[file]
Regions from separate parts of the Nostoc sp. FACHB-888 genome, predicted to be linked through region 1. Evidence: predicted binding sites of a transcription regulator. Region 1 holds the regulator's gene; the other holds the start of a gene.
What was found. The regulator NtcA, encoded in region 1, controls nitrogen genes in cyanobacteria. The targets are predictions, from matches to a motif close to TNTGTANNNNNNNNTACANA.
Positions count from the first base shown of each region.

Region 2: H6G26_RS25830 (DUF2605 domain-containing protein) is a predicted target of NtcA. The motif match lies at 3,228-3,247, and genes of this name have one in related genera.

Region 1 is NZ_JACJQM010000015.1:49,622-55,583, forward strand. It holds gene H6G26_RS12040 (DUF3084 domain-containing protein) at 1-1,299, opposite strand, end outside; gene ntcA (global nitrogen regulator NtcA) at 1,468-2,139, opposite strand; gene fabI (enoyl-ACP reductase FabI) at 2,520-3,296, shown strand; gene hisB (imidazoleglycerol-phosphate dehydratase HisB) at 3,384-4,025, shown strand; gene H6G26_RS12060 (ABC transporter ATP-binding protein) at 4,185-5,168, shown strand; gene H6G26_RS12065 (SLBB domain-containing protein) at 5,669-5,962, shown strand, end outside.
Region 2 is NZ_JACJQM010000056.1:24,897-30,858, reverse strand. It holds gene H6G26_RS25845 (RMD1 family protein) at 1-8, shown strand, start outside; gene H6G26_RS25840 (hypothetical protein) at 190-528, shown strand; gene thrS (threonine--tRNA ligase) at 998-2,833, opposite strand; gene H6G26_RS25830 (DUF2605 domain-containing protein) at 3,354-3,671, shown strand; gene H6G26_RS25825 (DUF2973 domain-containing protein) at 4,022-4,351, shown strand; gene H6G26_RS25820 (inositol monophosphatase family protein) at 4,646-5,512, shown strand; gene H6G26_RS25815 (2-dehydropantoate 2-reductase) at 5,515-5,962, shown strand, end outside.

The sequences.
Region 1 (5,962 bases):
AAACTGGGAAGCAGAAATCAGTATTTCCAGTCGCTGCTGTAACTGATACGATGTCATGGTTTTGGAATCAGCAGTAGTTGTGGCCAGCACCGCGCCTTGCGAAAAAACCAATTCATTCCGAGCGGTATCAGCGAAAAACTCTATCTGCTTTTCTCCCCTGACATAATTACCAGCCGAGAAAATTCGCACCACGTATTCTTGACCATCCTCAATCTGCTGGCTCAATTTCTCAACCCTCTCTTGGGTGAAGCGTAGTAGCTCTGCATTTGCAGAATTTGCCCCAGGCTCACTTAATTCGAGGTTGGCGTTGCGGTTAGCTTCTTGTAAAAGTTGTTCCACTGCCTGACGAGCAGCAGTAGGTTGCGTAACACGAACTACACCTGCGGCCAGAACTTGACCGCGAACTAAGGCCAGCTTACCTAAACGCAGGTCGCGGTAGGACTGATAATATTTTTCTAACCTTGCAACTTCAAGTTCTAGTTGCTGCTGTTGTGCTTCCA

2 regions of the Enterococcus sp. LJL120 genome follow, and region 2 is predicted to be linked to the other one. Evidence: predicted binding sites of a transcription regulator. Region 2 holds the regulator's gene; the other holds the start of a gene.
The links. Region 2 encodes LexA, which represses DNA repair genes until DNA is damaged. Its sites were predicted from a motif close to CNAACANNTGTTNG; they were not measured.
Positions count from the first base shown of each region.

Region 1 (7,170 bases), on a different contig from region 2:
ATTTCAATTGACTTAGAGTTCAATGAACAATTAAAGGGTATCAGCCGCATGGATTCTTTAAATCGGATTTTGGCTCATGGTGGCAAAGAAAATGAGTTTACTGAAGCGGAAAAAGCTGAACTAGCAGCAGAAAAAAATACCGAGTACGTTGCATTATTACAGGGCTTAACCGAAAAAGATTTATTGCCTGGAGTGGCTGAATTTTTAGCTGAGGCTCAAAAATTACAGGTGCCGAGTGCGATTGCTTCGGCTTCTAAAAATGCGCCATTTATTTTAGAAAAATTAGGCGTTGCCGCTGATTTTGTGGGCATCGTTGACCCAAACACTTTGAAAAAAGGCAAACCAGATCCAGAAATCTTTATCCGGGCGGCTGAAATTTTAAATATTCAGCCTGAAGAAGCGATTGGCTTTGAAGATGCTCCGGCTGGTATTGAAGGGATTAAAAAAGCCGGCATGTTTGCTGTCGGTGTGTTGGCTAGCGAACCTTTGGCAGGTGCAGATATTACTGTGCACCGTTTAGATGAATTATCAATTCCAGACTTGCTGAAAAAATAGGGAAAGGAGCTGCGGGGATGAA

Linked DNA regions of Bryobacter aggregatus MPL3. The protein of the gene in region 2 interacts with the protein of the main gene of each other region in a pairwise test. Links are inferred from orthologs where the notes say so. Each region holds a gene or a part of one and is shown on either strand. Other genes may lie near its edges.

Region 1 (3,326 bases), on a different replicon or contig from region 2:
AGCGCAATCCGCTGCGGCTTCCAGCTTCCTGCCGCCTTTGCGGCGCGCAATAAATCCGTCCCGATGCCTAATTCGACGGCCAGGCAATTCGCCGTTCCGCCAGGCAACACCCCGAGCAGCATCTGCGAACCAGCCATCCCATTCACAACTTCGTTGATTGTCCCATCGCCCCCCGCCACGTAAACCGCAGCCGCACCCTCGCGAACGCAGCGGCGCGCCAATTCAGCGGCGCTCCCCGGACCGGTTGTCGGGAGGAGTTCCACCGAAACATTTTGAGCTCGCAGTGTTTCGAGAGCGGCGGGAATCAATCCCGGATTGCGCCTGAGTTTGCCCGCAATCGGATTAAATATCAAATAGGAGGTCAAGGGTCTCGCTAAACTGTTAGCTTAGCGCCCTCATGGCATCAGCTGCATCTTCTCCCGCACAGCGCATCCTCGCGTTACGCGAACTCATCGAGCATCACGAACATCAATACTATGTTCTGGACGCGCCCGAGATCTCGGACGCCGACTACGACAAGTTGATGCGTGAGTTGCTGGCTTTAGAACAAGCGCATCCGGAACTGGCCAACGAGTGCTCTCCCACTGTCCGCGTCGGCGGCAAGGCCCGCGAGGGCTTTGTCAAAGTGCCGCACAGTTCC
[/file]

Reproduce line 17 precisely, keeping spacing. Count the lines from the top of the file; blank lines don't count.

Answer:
AGCGCAATCCGCTGCGGCTTCCAGCTTCCTGCCGCCTTTGCGGCGCGCAATAAATCCGTCCCGATGCCTAATTCGACGGCCAGGCAATTCGCCGTTCCGCCAGGCAACACCCCGAGCAGCATCTGCGAACCAGCCATCCCATTCACAACTTCGTTGATTGTCCCATCGCCCCCCGCCACGTAAACCGCAGCCGCACCCTCGCGAACGCAGCGGCGCGCCAATTCAGCGGCGCTCCCCGGACCGGTTGTCGGGAGGAGTTCCACCGAAACATTTTGAGCTCGCAGTGTTTCGAGAGCGGCGGGAATCAATCCCGGATTGCGCCTGAGTTTGCCCGCAATCGGATTAAATATCAAATAGGAGGTCAAGGGTCTCGCTAAACTGTTAGCTTAGCGCCCTCATGGCATCAGCTGCATCTTCTCCCGCACAGCGCATCCTCGCGTTACGCGAACTCATCGAGCATCACGAACATCAATACTATGTTCTGGACGCGCCCGAGATCTCGGACGCCGACTACGACAAGTTGATGCGTGAGTTGCTGGCTTTAGAACAAGCGCATCCGGAACTGGCCAACGAGTGCTCTCCCACTGTCCGCGTCGGCGGCAAGGCCCGCGAGGGCTTTGTCAAAGTGCCGCACAGTTCC